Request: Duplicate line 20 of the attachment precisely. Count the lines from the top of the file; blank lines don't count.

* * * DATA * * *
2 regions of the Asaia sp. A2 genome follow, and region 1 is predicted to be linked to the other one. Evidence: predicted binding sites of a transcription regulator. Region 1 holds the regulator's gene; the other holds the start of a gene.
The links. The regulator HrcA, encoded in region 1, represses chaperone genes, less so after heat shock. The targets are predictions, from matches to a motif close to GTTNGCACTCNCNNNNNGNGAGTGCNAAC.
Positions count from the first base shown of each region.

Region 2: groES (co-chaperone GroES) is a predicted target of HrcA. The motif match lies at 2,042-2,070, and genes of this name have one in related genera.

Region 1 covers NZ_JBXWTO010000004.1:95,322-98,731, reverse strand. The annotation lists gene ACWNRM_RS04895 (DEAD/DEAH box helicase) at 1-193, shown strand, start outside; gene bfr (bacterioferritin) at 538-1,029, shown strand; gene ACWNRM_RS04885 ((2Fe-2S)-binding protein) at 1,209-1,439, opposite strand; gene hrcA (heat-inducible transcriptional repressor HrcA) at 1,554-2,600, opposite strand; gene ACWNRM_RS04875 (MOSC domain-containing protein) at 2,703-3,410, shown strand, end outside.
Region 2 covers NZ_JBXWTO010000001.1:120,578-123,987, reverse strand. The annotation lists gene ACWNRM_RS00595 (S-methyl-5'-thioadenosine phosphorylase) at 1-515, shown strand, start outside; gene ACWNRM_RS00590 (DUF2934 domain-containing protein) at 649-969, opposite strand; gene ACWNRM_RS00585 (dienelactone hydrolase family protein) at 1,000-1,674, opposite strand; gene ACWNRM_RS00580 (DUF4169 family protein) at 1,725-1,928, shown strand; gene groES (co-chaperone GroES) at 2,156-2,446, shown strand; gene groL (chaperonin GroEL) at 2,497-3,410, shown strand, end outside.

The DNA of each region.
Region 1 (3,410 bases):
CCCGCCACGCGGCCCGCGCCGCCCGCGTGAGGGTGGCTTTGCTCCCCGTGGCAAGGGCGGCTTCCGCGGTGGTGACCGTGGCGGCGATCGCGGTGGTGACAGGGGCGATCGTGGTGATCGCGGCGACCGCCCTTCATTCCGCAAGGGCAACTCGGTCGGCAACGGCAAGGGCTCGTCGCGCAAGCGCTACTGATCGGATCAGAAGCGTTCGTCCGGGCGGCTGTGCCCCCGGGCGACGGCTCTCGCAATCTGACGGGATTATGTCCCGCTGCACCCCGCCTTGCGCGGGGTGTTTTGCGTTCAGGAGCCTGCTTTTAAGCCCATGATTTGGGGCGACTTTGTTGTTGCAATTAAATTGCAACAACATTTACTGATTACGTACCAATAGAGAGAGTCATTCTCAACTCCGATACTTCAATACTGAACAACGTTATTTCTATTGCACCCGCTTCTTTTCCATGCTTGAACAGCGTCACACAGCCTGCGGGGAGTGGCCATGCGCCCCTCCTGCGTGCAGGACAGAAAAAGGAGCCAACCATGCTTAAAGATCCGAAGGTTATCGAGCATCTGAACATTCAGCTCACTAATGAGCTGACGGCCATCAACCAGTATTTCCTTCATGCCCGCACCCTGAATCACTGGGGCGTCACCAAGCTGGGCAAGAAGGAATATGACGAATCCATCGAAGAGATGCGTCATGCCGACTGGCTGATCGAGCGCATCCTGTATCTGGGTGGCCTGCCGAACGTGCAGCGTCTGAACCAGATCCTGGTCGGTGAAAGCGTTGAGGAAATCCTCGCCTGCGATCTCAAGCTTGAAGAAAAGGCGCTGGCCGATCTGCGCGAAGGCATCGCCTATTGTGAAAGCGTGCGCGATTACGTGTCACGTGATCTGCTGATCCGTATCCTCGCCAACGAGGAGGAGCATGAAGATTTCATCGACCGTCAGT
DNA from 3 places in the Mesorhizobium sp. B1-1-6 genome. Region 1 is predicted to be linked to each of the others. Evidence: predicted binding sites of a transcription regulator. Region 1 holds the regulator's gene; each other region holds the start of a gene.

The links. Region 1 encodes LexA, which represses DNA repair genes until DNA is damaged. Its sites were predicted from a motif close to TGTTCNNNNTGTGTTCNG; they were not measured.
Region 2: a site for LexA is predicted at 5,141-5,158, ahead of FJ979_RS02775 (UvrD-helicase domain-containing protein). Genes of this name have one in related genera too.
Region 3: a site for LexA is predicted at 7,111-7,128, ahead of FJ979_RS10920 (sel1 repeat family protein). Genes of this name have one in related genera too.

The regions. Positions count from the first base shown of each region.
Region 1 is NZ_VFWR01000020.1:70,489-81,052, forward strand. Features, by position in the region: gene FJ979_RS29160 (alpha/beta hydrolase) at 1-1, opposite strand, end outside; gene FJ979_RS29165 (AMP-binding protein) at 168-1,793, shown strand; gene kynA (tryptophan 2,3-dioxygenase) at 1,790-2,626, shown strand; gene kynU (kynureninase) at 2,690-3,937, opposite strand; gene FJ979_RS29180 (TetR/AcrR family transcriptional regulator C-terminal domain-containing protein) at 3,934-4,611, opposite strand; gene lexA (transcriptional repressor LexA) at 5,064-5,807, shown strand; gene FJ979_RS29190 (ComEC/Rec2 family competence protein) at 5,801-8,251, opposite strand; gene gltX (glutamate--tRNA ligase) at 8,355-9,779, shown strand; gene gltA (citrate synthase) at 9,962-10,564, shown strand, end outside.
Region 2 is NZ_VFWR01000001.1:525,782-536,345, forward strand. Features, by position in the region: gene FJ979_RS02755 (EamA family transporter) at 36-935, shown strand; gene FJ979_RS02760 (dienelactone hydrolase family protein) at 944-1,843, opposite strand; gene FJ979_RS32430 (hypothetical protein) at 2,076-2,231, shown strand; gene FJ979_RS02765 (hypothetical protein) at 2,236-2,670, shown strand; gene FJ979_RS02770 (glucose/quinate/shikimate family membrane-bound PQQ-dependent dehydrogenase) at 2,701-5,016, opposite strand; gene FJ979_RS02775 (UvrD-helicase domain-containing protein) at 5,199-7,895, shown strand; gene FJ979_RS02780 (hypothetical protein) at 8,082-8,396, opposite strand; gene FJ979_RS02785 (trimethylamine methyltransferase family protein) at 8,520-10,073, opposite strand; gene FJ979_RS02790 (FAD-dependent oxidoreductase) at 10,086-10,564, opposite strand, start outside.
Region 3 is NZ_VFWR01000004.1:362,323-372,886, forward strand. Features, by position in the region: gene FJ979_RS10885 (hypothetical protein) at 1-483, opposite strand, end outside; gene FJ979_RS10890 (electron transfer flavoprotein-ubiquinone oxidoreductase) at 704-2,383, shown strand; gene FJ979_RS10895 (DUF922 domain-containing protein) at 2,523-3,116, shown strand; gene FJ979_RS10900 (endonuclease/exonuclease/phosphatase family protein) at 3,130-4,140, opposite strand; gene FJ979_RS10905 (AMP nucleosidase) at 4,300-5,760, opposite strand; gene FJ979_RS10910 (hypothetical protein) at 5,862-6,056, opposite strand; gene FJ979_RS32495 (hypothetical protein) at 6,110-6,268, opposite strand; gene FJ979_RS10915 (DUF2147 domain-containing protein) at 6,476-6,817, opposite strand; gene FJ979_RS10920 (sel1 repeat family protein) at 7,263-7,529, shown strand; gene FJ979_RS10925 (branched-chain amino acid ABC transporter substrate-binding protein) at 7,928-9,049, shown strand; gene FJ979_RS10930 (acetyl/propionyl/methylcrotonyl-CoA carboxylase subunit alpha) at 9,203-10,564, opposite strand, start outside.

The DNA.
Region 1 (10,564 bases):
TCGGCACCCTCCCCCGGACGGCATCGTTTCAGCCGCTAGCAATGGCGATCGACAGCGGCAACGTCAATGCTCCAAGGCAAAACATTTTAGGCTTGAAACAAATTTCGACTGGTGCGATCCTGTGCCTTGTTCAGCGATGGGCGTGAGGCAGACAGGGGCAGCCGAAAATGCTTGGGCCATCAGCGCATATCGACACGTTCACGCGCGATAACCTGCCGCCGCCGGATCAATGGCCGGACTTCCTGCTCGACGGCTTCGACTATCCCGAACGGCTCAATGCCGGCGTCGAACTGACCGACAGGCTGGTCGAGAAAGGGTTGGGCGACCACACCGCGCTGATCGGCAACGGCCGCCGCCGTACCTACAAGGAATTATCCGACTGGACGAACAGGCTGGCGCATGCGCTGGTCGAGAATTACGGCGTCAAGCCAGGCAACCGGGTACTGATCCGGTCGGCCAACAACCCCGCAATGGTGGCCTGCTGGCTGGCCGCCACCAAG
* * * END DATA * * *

TCGGCACCCTCCCCCGGACGGCATCGTTTCAGCCGCTAGCAATGGCGATCGACAGCGGCAACGTCAATGCTCCAAGGCAAAACATTTTAGGCTTGAAACAAATTTCGACTGGTGCGATCCTGTGCCTTGTTCAGCGATGGGCGTGAGGCAGACAGGGGCAGCCGAAAATGCTTGGGCCATCAGCGCATATCGACACGTTCACGCGCGATAACCTGCCGCCGCCGGATCAATGGCCGGACTTCCTGCTCGACGGCTTCGACTATCCCGAACGGCTCAATGCCGGCGTCGAACTGACCGACAGGCTGGTCGAGAAAGGGTTGGGCGACCACACCGCGCTGATCGGCAACGGCCGCCGCCGTACCTACAAGGAATTATCCGACTGGACGAACAGGCTGGCGCATGCGCTGGTCGAGAATTACGGCGTCAAGCCAGGCAACCGGGTACTGATCCGGTCGGCCAACAACCCCGCAATGGTGGCCTGCTGGCTGGCCGCCACCAAG